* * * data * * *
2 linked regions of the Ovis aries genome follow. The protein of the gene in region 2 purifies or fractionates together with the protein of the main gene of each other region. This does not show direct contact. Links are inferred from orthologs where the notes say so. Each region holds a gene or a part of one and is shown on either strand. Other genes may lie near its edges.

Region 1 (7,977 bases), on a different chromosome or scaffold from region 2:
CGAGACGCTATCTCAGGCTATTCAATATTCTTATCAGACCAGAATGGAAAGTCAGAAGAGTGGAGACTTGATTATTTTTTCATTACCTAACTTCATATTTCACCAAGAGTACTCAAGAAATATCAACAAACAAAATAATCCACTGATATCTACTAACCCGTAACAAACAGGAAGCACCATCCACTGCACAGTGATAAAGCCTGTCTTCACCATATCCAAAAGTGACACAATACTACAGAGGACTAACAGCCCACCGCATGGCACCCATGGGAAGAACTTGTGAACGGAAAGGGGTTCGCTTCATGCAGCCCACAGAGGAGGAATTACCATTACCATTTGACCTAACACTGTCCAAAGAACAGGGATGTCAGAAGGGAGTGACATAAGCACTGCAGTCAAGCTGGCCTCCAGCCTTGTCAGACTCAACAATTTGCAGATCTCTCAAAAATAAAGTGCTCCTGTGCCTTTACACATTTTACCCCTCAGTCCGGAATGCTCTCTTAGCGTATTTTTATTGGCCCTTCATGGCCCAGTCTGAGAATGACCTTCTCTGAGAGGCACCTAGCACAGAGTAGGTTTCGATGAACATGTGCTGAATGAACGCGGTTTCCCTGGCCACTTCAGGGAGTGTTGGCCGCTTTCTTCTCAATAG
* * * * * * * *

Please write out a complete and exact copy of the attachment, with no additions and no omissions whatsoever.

2 linked regions of the Ovis aries genome follow. The protein of the gene in region 2 purifies or fractionates together with the protein of the main gene of each other region. This does not show direct contact. Links are inferred from orthologs where the notes say so. Each region holds a gene or a part of one and is shown on either strand. Other genes may lie near its edges.

Region 1 (7,977 bases), on a different chromosome or scaffold from region 2:
CGAGACGCTATCTCAGGCTATTCAATATTCTTATCAGACCAGAATGGAAAGTCAGAAGAGTGGAGACTTGATTATTTTTTCATTACCTAACTTCATATTTCACCAAGAGTACTCAAGAAATATCAACAAACAAAATAATCCACTGATATCTACTAACCCGTAACAAACAGGAAGCACCATCCACTGCACAGTGATAAAGCCTGTCTTCACCATATCCAAAAGTGACACAATACTACAGAGGACTAACAGCCCACCGCATGGCACCCATGGGAAGAACTTGTGAACGGAAAGGGGTTCGCTTCATGCAGCCCACAGAGGAGGAATTACCATTACCATTTGACCTAACACTGTCCAAAGAACAGGGATGTCAGAAGGGAGTGACATAAGCACTGCAGTCAAGCTGGCCTCCAGCCTTGTCAGACTCAACAATTTGCAGATCTCTCAAAAATAAAGTGCTCCTGTGCCTTTACACATTTTACCCCTCAGTCCGGAATGCTCTCTTAGCGTATTTTTATTGGCCCTTCATGGCCCAGTCTGAGAATGACCTTCTCTGAGAGGCACCTAGCACAGAGTAGGTTTCGATGAACATGTGCTGAATGAACGCGGTTTCCCTGGCCACTTCAGGGAGTGTTGGCCGCTTTCTTCTCAATAG